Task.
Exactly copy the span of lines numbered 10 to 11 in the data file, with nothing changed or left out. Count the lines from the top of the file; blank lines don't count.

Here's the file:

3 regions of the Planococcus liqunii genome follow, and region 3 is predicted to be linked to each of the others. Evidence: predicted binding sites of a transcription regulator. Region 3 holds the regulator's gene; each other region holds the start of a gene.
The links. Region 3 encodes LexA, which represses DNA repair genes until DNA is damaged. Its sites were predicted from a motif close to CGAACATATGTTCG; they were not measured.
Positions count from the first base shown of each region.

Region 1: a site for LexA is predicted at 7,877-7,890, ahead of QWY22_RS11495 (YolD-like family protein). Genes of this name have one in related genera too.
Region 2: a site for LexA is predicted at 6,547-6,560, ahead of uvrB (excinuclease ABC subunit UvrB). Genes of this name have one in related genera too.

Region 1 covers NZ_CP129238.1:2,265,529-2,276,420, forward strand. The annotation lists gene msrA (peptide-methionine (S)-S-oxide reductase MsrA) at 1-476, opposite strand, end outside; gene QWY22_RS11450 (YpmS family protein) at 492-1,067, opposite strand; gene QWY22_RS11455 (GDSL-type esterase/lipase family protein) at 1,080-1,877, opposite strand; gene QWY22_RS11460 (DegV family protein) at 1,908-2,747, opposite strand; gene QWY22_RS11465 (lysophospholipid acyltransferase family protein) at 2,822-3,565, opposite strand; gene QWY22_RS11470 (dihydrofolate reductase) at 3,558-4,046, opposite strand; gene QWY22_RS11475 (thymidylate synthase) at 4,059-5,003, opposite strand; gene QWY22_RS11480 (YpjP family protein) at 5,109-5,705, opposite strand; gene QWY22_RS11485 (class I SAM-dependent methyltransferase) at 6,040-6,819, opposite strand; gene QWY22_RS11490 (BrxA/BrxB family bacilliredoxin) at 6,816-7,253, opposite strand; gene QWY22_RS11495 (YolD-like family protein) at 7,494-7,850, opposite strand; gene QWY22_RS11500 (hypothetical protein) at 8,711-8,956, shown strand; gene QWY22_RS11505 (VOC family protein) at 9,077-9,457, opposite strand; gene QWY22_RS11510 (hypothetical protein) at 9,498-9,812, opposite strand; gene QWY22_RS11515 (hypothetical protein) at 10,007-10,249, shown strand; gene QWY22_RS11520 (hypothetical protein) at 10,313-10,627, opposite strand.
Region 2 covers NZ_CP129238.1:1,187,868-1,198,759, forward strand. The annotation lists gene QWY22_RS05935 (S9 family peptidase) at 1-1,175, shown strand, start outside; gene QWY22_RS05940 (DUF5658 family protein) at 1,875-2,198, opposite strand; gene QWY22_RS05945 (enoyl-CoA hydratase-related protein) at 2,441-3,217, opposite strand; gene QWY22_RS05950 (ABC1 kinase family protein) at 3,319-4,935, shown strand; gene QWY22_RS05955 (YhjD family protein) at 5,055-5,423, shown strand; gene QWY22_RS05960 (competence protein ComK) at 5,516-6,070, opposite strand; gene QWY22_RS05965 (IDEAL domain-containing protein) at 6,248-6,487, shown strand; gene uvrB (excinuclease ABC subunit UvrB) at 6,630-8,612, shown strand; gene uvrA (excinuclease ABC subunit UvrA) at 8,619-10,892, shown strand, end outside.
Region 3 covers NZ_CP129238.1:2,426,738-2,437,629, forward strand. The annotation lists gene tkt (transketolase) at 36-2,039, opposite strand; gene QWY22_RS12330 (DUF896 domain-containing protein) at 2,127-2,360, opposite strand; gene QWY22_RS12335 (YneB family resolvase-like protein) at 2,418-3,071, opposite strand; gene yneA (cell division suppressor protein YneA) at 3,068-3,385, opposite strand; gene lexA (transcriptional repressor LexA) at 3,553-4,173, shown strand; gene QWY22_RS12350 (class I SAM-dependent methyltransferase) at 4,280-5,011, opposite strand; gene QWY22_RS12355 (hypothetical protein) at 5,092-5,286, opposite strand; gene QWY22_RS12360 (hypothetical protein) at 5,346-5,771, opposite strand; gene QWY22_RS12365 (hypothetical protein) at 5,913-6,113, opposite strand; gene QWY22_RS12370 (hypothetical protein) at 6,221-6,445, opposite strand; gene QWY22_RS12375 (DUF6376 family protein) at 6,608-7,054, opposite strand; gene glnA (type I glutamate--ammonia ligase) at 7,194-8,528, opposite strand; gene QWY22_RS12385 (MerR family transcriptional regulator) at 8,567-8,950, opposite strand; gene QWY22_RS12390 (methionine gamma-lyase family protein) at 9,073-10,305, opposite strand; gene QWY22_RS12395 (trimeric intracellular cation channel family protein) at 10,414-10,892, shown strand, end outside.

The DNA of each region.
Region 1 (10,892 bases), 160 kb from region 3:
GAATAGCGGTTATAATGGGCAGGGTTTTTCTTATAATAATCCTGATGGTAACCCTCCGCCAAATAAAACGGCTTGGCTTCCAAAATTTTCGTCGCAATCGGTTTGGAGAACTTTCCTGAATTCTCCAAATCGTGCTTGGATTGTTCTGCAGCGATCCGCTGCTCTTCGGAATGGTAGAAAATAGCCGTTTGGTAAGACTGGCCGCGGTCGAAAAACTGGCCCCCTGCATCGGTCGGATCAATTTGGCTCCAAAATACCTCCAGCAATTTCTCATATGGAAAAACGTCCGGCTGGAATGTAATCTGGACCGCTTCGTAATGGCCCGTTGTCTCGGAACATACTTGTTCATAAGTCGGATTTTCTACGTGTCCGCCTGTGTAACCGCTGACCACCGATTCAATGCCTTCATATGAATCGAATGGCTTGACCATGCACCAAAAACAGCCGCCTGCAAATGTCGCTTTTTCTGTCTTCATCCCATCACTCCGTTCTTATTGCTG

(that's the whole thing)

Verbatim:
Region 1 (10,892 bases), 160 kb from region 3:
GAATAGCGGTTATAATGGGCAGGGTTTTTCTTATAATAATCCTGATGGTAACCCTCCGCCAAATAAAACGGCTTGGCTTCCAAAATTTTCGTCGCAATCGGTTTGGAGAACTTTCCTGAATTCTCCAAATCGTGCTTGGATTGTTCTGCAGCGATCCGCTGCTCTTCGGAATGGTAGAAAATAGCCGTTTGGTAAGACTGGCCGCGGTCGAAAAACTGGCCCCCTGCATCGGTCGGATCAATTTGGCTCCAAAATACCTCCAGCAATTTCTCATATGGAAAAACGTCCGGCTGGAATGTAATCTGGACCGCTTCGTAATGGCCCGTTGTCTCGGAACATACTTGTTCATAAGTCGGATTTTCTACGTGTCCGCCTGTGTAACCGCTGACCACCGATTCAATGCCTTCATATGAATCGAATGGCTTGACCATGCACCAAAAACAGCCGCCTGCAAATGTCGCTTTTTCTGTCTTCATCCCATCACTCCGTTCTTATTGCTG